Here is a short list of resources and material I put together as starting points for R and Cloud Computing It’s a bit messy but overall should serve quite comprehensively.
Cloud computing is a commonly used expression to imply a generational change in computing from desktop-servers to remote and massive computing connections,shared computers, enabled by high bandwidth across the internet.
As per the National Institute of Standards and Technology Definition,
Cloud computing is a model for enabling convenient, on-demand network access to a shared pool of configurable computing resources (e.g., networks, servers, storage, applications, and services) that can be rapidly provisioned and released with minimal management effort or service provider interaction.
(Citation: The NIST Definition of Cloud Computing
Authors: Peter Mell and Tim Grance
Version 15, 10-7-09
National Institute of Standards and Technology, Information Technology Laboratory
R is an integrated suite of software facilities for data manipulation, calculation and graphical display.
R Web Interfaces
The paper “Rweb: Web-based Statistical Analysis”, providing a detailed explanation of the different versions of Rweb and an overview of how Rweb works, was published in the Journal of Statistical Software (http://www.jstatsoft.org/v04/i01/).
Rcgi is a CGI WWW interface to R by MJ Ray. It had the ability to use “embedded code”: you could mix user input and code, allowing the HTMLauthor to do anything from load in data sets to enter most of the commands for users without writing CGI scripts. Graphical output was possible in PostScript or GIF formats and the executed code was presented to the user for revision. However, it is not clear if the project is still active.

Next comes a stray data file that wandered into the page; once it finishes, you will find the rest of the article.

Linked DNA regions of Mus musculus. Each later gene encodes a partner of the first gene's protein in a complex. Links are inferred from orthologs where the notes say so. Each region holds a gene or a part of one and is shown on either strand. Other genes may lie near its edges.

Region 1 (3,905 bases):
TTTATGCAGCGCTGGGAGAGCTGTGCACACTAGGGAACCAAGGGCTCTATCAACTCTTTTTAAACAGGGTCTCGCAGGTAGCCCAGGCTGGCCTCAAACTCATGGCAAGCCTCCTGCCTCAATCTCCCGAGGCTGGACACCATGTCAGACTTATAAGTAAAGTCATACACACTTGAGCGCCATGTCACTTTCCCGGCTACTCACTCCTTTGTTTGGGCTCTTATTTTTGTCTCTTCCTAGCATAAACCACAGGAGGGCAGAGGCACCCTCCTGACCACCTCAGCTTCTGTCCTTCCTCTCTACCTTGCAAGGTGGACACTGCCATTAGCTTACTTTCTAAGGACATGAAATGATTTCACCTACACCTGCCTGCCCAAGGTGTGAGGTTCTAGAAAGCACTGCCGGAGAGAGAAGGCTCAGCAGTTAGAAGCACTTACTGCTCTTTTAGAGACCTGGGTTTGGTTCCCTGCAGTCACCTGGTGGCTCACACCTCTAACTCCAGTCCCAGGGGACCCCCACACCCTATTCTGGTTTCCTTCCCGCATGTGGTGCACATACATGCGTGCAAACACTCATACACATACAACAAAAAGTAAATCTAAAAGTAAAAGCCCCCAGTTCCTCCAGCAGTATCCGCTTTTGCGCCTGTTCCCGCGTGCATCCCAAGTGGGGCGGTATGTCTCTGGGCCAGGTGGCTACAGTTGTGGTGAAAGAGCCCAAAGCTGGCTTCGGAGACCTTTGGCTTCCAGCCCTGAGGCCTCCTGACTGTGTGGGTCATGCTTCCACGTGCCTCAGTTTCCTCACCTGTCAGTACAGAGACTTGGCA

Currently, a modified version of Rcgi by Mai Zhou (actually, two versions: one with (bitmap) graphics and one without) as well as the original code are available from http://www.ms.uky.edu/~statweb/.
CGI-based web access to R is also provided at http://hermes.sdu.dk/cgi-bin/go/. There are many additional examples of web interfaces to R which basically allow to submit R code to a remote server, see for example the collection of links available from http://biostat.mc.vanderbilt.edu/twiki/bin/view/Main/StatCompCourse.
David Firth has written CGIwithR, an R add-on package available from CRAN. It provides some simple extensions to R to facilitate running R scripts through the CGI interface to a web server, and allows submission of data using both GET and POST methods. It is easily installed using Apache under Linux and in principle should run on any platform that supports R and a web server provided that the installer has the necessary security permissions. David’s paper “CGIwithR: Facilities for Processing Web Forms Using R” was published in the Journal of Statistical Software (http://www.jstatsoft.org/v08/i10/). The package is now maintained by Duncan Temple Lang and has a web page athttp://www.omegahat.org/CGIwithR/.
Jeff Horner is working on the R/Apache Integration Project which embeds the R interpreter inside Apache 2 (and beyond). A tutorial and presentation are available from the project web page at http://biostat.mc.vanderbilt.edu/twiki/bin/view/Main/RApacheProject.
Rserve is a project actively developed by Simon Urbanek. It implements a TCP/IP server which allows other programs to use facilities of R. Clients are available from the web site for Java and C++ (and could be written for other languages that support TCP/IP sockets).
OpenStatServer is being developed by a team lead by Greg Warnes; it aims “to provide clean access to computational modules defined in a variety of computational environments (R, SAS, Matlab, etc) via a single well-defined client interface” and to turn computational services into web services.
Two projects use PHP to provide a web interface to R. R_PHP_Online by Steve Chen (though it is unclear if this project is still active) is somewhat similar to the above Rcgi and Rweb. R-php is actively developed by Alfredo Pontillo and Angelo Mineo and provides both a web interface to R and a set of pre-specified analyses that need no R code input.
webbioc is “an integrated web interface for doing microarray analysis using several of the Bioconductor packages” and is designed to be installed at local sites as a shared computing resource.
Rwui is a web application to create user-friendly web interfaces for R scripts. All code for the web interface is created automatically. There is no need for the user to do any extra scripting or learn any new scripting techniques. Rwui can also be found at http://rwui.cryst.bbk.ac.uk.